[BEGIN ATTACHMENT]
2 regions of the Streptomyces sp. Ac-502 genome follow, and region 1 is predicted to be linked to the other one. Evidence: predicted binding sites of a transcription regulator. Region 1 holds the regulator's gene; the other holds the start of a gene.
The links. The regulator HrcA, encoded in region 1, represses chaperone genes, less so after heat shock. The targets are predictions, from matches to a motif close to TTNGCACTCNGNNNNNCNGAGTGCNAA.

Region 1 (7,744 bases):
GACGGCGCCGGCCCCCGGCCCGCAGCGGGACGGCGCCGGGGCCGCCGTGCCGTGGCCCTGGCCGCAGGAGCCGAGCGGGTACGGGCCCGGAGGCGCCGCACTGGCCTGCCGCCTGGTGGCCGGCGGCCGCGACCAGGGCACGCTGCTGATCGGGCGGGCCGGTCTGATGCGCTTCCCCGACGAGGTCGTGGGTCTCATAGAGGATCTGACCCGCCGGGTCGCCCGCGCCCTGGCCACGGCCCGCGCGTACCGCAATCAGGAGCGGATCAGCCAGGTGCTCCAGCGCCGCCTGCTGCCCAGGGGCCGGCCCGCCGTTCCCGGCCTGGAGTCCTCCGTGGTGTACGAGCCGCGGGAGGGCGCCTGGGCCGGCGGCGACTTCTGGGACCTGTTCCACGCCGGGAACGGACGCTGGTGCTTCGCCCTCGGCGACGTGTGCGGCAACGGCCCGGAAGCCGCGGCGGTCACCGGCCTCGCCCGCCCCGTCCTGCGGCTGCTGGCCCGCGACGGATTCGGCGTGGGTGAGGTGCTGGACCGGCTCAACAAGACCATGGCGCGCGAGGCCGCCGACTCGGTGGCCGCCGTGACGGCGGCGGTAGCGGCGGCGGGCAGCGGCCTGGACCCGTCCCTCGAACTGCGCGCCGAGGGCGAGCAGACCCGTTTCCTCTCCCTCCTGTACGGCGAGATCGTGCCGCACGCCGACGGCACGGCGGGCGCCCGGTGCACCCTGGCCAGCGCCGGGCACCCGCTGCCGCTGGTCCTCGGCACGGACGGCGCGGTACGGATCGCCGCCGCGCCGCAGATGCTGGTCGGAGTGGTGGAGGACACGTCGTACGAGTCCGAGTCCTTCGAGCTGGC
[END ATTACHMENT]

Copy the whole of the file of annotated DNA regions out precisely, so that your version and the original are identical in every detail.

2 regions of the Streptomyces sp. Ac-502 genome follow, and region 1 is predicted to be linked to the other one. Evidence: predicted binding sites of a transcription regulator. Region 1 holds the regulator's gene; the other holds the start of a gene.
The links. The regulator HrcA, encoded in region 1, represses chaperone genes, less so after heat shock. The targets are predictions, from matches to a motif close to TTNGCACTCNGNNNNNCNGAGTGCNAA.

Region 1 (7,744 bases):
GACGGCGCCGGCCCCCGGCCCGCAGCGGGACGGCGCCGGGGCCGCCGTGCCGTGGCCCTGGCCGCAGGAGCCGAGCGGGTACGGGCCCGGAGGCGCCGCACTGGCCTGCCGCCTGGTGGCCGGCGGCCGCGACCAGGGCACGCTGCTGATCGGGCGGGCCGGTCTGATGCGCTTCCCCGACGAGGTCGTGGGTCTCATAGAGGATCTGACCCGCCGGGTCGCCCGCGCCCTGGCCACGGCCCGCGCGTACCGCAATCAGGAGCGGATCAGCCAGGTGCTCCAGCGCCGCCTGCTGCCCAGGGGCCGGCCCGCCGTTCCCGGCCTGGAGTCCTCCGTGGTGTACGAGCCGCGGGAGGGCGCCTGGGCCGGCGGCGACTTCTGGGACCTGTTCCACGCCGGGAACGGACGCTGGTGCTTCGCCCTCGGCGACGTGTGCGGCAACGGCCCGGAAGCCGCGGCGGTCACCGGCCTCGCCCGCCCCGTCCTGCGGCTGCTGGCCCGCGACGGATTCGGCGTGGGTGAGGTGCTGGACCGGCTCAACAAGACCATGGCGCGCGAGGCCGCCGACTCGGTGGCCGCCGTGACGGCGGCGGTAGCGGCGGCGGGCAGCGGCCTGGACCCGTCCCTCGAACTGCGCGCCGAGGGCGAGCAGACCCGTTTCCTCTCCCTCCTGTACGGCGAGATCGTGCCGCACGCCGACGGCACGGCGGGCGCCCGGTGCACCCTGGCCAGCGCCGGGCACCCGCTGCCGCTGGTCCTCGGCACGGACGGCGCGGTACGGATCGCCGCCGCGCCGCAGATGCTGGTCGGAGTGGTGGAGGACACGTCGTACGAGTCCGAGTCCTTCGAGCTGGC